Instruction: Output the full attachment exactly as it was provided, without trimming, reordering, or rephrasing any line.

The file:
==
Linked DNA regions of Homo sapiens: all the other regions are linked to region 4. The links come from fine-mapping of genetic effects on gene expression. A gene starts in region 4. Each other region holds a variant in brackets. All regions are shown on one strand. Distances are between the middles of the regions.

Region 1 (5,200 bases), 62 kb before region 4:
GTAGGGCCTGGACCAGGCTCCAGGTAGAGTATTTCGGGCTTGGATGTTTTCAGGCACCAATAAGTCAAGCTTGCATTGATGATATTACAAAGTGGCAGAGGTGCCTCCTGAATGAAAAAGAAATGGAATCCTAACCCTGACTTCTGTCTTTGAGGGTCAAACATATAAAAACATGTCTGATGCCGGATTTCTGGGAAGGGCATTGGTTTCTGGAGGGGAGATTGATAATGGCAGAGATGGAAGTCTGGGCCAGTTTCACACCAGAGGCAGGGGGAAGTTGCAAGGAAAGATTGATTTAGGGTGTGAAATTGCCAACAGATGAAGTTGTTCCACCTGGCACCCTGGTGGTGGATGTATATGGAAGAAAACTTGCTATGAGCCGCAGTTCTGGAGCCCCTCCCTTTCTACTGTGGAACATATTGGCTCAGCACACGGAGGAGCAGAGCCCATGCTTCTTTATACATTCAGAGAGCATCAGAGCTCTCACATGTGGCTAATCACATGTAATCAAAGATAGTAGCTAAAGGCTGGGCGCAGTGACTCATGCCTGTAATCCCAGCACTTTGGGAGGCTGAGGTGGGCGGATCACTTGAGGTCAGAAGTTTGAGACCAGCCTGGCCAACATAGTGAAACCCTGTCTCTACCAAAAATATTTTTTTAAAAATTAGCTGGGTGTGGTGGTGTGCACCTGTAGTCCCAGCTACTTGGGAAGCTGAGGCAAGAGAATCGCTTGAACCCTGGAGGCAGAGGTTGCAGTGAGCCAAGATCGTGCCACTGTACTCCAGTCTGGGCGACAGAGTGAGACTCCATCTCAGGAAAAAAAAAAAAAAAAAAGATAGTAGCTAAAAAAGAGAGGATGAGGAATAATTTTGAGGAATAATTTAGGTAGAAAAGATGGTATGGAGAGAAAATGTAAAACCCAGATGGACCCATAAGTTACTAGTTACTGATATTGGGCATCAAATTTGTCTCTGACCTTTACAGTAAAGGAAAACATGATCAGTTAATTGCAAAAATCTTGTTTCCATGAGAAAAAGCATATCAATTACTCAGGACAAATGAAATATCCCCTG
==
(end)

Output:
Linked DNA regions of Homo sapiens: all the other regions are linked to region 4. The links come from fine-mapping of genetic effects on gene expression. A gene starts in region 4. Each other region holds a variant in brackets. All regions are shown on one strand. Distances are between the middles of the regions.

Region 1 (5,200 bases), 62 kb before region 4:
GTAGGGCCTGGACCAGGCTCCAGGTAGAGTATTTCGGGCTTGGATGTTTTCAGGCACCAATAAGTCAAGCTTGCATTGATGATATTACAAAGTGGCAGAGGTGCCTCCTGAATGAAAAAGAAATGGAATCCTAACCCTGACTTCTGTCTTTGAGGGTCAAACATATAAAAACATGTCTGATGCCGGATTTCTGGGAAGGGCATTGGTTTCTGGAGGGGAGATTGATAATGGCAGAGATGGAAGTCTGGGCCAGTTTCACACCAGAGGCAGGGGGAAGTTGCAAGGAAAGATTGATTTAGGGTGTGAAATTGCCAACAGATGAAGTTGTTCCACCTGGCACCCTGGTGGTGGATGTATATGGAAGAAAACTTGCTATGAGCCGCAGTTCTGGAGCCCCTCCCTTTCTACTGTGGAACATATTGGCTCAGCACACGGAGGAGCAGAGCCCATGCTTCTTTATACATTCAGAGAGCATCAGAGCTCTCACATGTGGCTAATCACATGTAATCAAAGATAGTAGCTAAAGGCTGGGCGCAGTGACTCATGCCTGTAATCCCAGCACTTTGGGAGGCTGAGGTGGGCGGATCACTTGAGGTCAGAAGTTTGAGACCAGCCTGGCCAACATAGTGAAACCCTGTCTCTACCAAAAATATTTTTTTAAAAATTAGCTGGGTGTGGTGGTGTGCACCTGTAGTCCCAGCTACTTGGGAAGCTGAGGCAAGAGAATCGCTTGAACCCTGGAGGCAGAGGTTGCAGTGAGCCAAGATCGTGCCACTGTACTCCAGTCTGGGCGACAGAGTGAGACTCCATCTCAGGAAAAAAAAAAAAAAAAAAGATAGTAGCTAAAAAAGAGAGGATGAGGAATAATTTTGAGGAATAATTTAGGTAGAAAAGATGGTATGGAGAGAAAATGTAAAACCCAGATGGACCCATAAGTTACTAGTTACTGATATTGGGCATCAAATTTGTCTCTGACCTTTACAGTAAAGGAAAACATGATCAGTTAATTGCAAAAATCTTGTTTCCATGAGAAAAAGCATATCAATTACTCAGGACAAATGAAATATCCCCTG